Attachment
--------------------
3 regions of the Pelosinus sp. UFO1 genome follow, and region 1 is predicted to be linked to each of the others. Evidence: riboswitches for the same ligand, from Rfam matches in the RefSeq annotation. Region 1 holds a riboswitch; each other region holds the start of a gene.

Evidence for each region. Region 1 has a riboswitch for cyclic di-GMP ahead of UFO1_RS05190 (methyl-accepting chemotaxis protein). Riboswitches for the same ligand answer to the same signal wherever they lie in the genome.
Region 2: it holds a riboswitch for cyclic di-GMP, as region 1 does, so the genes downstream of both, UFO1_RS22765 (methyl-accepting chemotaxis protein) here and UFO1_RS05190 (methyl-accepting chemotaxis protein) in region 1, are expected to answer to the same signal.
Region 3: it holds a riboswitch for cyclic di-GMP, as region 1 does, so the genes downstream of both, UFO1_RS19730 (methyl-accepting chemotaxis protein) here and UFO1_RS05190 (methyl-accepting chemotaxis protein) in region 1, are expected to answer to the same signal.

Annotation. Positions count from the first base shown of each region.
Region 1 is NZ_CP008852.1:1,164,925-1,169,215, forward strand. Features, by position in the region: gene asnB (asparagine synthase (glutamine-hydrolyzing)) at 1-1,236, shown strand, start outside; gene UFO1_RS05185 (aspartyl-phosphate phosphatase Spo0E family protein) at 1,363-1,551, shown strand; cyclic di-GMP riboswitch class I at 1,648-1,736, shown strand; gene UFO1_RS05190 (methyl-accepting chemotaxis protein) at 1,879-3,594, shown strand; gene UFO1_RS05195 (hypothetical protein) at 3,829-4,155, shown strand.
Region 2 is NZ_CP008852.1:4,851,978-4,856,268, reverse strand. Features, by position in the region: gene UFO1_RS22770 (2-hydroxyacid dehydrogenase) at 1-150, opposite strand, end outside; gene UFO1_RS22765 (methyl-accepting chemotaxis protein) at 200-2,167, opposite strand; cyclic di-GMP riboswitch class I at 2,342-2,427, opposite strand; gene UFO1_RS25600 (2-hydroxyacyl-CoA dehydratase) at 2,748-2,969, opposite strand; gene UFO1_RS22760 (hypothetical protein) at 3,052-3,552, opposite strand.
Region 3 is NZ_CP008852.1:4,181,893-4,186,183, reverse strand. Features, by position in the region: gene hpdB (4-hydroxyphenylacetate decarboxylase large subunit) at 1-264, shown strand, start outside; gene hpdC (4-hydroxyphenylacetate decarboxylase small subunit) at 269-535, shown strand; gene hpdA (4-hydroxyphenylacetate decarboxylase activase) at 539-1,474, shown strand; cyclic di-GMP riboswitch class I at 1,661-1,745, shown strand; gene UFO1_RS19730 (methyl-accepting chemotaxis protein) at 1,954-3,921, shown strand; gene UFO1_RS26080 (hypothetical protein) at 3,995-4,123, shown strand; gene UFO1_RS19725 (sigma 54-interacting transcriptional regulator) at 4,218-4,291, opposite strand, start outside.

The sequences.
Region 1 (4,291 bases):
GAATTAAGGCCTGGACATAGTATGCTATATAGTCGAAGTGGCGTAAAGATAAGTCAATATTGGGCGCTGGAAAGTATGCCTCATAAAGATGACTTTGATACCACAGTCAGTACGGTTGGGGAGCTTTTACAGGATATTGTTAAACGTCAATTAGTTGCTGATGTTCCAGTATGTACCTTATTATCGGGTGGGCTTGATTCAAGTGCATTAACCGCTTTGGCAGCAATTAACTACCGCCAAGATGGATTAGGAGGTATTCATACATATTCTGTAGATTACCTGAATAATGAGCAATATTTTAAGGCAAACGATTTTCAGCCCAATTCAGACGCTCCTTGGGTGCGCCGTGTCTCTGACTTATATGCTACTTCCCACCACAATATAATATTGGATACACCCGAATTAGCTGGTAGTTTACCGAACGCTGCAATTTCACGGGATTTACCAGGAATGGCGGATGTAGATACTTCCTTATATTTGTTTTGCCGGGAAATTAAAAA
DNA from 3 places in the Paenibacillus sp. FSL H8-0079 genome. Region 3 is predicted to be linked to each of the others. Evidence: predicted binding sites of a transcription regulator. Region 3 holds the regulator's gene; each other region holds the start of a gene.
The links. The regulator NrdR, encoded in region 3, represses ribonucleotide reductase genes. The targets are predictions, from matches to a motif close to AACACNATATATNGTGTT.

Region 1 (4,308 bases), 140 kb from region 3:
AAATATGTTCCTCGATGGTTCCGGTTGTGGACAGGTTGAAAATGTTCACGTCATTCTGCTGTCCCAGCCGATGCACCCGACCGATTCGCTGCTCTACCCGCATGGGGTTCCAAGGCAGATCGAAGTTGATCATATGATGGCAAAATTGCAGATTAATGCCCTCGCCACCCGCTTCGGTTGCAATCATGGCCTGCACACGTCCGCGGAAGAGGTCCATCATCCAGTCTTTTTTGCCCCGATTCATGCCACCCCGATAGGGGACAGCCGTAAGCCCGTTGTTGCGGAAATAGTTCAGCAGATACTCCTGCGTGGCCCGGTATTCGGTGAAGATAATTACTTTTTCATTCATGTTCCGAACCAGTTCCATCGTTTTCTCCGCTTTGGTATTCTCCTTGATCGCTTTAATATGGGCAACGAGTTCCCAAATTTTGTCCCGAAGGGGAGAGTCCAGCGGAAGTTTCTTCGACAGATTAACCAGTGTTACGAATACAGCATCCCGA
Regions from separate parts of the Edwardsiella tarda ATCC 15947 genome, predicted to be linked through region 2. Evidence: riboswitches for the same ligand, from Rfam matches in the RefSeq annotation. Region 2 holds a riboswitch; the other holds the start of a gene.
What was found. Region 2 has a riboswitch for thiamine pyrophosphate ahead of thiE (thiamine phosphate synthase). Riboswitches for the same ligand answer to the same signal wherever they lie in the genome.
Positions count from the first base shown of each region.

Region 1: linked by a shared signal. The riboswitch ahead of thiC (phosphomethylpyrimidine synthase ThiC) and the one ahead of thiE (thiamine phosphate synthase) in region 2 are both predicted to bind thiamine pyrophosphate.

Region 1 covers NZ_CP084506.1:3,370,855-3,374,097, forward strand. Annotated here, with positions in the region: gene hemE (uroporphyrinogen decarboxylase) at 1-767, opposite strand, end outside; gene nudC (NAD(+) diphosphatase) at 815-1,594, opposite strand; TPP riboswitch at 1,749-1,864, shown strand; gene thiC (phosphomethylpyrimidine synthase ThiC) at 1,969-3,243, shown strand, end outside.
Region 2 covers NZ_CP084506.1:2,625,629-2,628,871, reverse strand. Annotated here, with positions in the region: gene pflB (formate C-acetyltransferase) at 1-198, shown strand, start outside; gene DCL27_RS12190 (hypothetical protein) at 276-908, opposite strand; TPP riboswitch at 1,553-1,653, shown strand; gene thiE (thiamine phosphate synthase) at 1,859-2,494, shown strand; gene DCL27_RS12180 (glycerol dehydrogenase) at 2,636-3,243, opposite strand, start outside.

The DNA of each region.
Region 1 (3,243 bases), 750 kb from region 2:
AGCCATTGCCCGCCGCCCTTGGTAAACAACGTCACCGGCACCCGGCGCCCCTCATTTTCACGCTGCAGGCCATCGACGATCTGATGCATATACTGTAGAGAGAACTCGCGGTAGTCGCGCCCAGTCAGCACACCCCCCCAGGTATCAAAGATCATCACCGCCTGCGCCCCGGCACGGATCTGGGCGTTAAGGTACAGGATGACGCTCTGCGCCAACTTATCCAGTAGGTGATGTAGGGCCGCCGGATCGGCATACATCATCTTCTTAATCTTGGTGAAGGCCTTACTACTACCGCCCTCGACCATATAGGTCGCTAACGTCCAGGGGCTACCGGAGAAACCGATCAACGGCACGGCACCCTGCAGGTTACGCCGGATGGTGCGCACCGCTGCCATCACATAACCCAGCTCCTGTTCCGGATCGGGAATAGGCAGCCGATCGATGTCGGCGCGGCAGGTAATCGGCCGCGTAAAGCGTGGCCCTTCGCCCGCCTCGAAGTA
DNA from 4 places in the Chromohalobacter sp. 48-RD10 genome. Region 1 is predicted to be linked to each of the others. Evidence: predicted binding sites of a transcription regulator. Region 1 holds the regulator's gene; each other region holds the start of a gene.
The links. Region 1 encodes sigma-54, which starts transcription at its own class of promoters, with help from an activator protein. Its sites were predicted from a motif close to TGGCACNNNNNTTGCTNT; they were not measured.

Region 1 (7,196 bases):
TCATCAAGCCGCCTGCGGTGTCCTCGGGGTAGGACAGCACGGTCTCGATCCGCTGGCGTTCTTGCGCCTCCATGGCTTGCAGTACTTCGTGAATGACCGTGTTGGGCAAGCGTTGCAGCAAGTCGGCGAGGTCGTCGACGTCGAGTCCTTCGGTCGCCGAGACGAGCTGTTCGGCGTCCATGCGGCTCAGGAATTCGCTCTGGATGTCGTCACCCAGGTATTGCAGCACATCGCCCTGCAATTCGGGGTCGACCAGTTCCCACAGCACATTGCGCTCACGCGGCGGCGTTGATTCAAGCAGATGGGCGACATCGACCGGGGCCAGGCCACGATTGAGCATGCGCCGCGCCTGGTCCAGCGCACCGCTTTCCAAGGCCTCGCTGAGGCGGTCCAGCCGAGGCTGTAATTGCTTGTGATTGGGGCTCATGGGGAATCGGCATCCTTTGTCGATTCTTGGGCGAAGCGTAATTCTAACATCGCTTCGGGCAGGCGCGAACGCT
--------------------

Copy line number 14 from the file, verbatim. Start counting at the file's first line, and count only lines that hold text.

Region 1 (4,308 bases), 140 kb from region 3: